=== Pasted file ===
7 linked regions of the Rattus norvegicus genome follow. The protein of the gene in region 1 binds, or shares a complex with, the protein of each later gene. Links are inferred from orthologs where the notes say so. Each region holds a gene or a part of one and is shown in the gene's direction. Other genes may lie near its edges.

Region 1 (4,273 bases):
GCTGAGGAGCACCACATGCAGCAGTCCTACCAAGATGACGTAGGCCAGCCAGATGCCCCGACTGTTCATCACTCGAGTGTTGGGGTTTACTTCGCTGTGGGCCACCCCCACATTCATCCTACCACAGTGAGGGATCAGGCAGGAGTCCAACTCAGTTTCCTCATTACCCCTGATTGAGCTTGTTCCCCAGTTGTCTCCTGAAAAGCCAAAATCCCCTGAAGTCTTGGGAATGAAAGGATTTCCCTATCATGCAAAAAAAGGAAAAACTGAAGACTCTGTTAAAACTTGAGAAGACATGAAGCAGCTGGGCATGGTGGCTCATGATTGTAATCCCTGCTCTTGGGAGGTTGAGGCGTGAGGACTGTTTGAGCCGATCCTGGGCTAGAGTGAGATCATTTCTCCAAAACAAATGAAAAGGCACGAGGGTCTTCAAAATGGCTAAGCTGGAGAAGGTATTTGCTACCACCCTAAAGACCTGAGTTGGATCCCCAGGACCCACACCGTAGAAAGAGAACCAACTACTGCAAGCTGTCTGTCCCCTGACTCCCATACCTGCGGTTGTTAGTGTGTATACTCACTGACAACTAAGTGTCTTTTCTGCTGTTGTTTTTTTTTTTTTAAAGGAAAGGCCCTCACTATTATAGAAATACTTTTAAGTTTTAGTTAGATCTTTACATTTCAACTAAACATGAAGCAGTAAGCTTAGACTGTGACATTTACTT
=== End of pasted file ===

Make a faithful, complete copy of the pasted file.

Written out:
7 linked regions of the Rattus norvegicus genome follow. The protein of the gene in region 1 binds, or shares a complex with, the protein of each later gene. Links are inferred from orthologs where the notes say so. Each region holds a gene or a part of one and is shown in the gene's direction. Other genes may lie near its edges.

Region 1 (4,273 bases):
GCTGAGGAGCACCACATGCAGCAGTCCTACCAAGATGACGTAGGCCAGCCAGATGCCCCGACTGTTCATCACTCGAGTGTTGGGGTTTACTTCGCTGTGGGCCACCCCCACATTCATCCTACCACAGTGAGGGATCAGGCAGGAGTCCAACTCAGTTTCCTCATTACCCCTGATTGAGCTTGTTCCCCAGTTGTCTCCTGAAAAGCCAAAATCCCCTGAAGTCTTGGGAATGAAAGGATTTCCCTATCATGCAAAAAAAGGAAAAACTGAAGACTCTGTTAAAACTTGAGAAGACATGAAGCAGCTGGGCATGGTGGCTCATGATTGTAATCCCTGCTCTTGGGAGGTTGAGGCGTGAGGACTGTTTGAGCCGATCCTGGGCTAGAGTGAGATCATTTCTCCAAAACAAATGAAAAGGCACGAGGGTCTTCAAAATGGCTAAGCTGGAGAAGGTATTTGCTACCACCCTAAAGACCTGAGTTGGATCCCCAGGACCCACACCGTAGAAAGAGAACCAACTACTGCAAGCTGTCTGTCCCCTGACTCCCATACCTGCGGTTGTTAGTGTGTATACTCACTGACAACTAAGTGTCTTTTCTGCTGTTGTTTTTTTTTTTTTAAAGGAAAGGCCCTCACTATTATAGAAATACTTTTAAGTTTTAGTTAGATCTTTACATTTCAACTAAACATGAAGCAGTAAGCTTAGACTGTGACATTTACTT